America’s workers may be finally in line for a decent raise.
After five years in which annual wage increases have averaged around 2 percent, salaries are set to pick up as a taut job market prompts more employers to boost pay to retain or add the workers they need, economists said.
“This will be the first time in a long time — and I’m talking a long time — that workers will see real wage inflation of some magnitude,” said Jonas Prising, chief executive officer of ManpowerGroup Inc., the Milwaukee-based staffing company with more than $20 billion in revenue last year.
That’s good news for Federal Reserve Chair Janet Yellen and her colleagues, who are counting on a tight labor market to lift wages and below-target inflation as they gradually raise interest rates. It’s less welcome for company executives and investors as higher compensation will eat into profits. Wagesaccount for around two-thirds of companies’ costs.
“We may be seeing some incipient signs of faster wage growth,” Yellen said at a press conference on Dec. 16 after the Fed increased rates for the first time since 2006. There is “space for wage growth to be higher than it’s been.”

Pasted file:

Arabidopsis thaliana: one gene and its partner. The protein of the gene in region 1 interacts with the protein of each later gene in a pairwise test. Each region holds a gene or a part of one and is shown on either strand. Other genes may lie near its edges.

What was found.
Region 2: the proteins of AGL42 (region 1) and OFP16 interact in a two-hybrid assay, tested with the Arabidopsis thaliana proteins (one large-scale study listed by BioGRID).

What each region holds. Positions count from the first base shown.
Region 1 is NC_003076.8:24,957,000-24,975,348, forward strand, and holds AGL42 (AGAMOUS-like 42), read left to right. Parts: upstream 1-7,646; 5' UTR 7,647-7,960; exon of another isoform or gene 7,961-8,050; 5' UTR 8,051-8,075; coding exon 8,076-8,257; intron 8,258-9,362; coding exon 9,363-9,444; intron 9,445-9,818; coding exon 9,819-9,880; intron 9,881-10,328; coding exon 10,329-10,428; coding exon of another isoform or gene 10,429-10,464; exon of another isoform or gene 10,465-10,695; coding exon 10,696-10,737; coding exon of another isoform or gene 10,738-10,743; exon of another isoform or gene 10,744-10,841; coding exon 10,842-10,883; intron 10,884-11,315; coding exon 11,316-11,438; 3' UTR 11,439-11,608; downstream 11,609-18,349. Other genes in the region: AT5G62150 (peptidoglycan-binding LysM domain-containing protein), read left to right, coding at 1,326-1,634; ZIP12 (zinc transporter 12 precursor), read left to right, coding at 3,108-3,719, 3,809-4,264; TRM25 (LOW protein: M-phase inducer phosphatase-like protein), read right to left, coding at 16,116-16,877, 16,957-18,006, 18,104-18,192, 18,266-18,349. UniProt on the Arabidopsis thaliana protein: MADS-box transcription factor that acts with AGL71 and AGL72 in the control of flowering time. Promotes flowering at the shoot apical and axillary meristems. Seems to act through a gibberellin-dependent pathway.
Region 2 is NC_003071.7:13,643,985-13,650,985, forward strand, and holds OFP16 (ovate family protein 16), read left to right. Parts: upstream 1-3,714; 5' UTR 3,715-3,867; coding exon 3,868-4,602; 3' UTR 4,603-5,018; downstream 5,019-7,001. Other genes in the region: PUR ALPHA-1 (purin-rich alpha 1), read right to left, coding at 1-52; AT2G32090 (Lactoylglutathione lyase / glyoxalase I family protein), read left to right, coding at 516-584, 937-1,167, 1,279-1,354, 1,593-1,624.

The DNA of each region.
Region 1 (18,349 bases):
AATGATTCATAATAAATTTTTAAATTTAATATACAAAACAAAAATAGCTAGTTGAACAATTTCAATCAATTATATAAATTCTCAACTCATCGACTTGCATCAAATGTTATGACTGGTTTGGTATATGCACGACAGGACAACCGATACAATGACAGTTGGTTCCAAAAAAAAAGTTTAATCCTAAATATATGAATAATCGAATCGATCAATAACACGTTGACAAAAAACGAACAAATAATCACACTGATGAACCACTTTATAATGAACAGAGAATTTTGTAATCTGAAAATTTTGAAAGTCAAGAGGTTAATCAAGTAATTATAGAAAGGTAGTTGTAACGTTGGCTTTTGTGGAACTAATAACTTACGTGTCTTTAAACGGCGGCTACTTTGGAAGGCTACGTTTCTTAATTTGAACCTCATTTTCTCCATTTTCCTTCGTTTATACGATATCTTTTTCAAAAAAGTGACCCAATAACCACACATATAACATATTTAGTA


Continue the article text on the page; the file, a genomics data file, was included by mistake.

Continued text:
Behind the anticipated rise in pay: a steady fall in joblessness to a seven-year low of 5 percent from a 26-year high of 10 percent in 2009. As a result, there are now 1.5 unemployed job seekers for every posted opening. That’s down from a 2009 high of 6.8 and is below the level that prevailed at the end of the last economic expansion.
“There is a more competitive labor market out there,” said St. Louis Fed President James Bullard, citing anecdotal evidence from around his district and talks with company executives on the bank’s board.
Company leaders “tended to think that 3 percent was a reasonable number for expected wage gains in 2016,” Bullard told reporters on Nov. 6. “There are a wide variety of businesses represented there, but they all said the same thing.”
Some workers, especially those willing to switch employers, already are reaping the benefits of the tighter labor market. The quits rate, which shows the willingness of employees to leave their jobs, was 1.9 percent in October, up from 1.3 percent in 2009 and just marginally below the 2 percent average of the last expansion.
Financial adviser Davi Kutner said he received a “significant increase” in pay with the opportunity for more when he left his employer of 10 years in July for a new position at an Atlanta-based accounting firm.
“I really didn’t put myself out into the market,” said Kutner, 37, who is married and has three children. “I have networked with a few people and this opportunity came up.”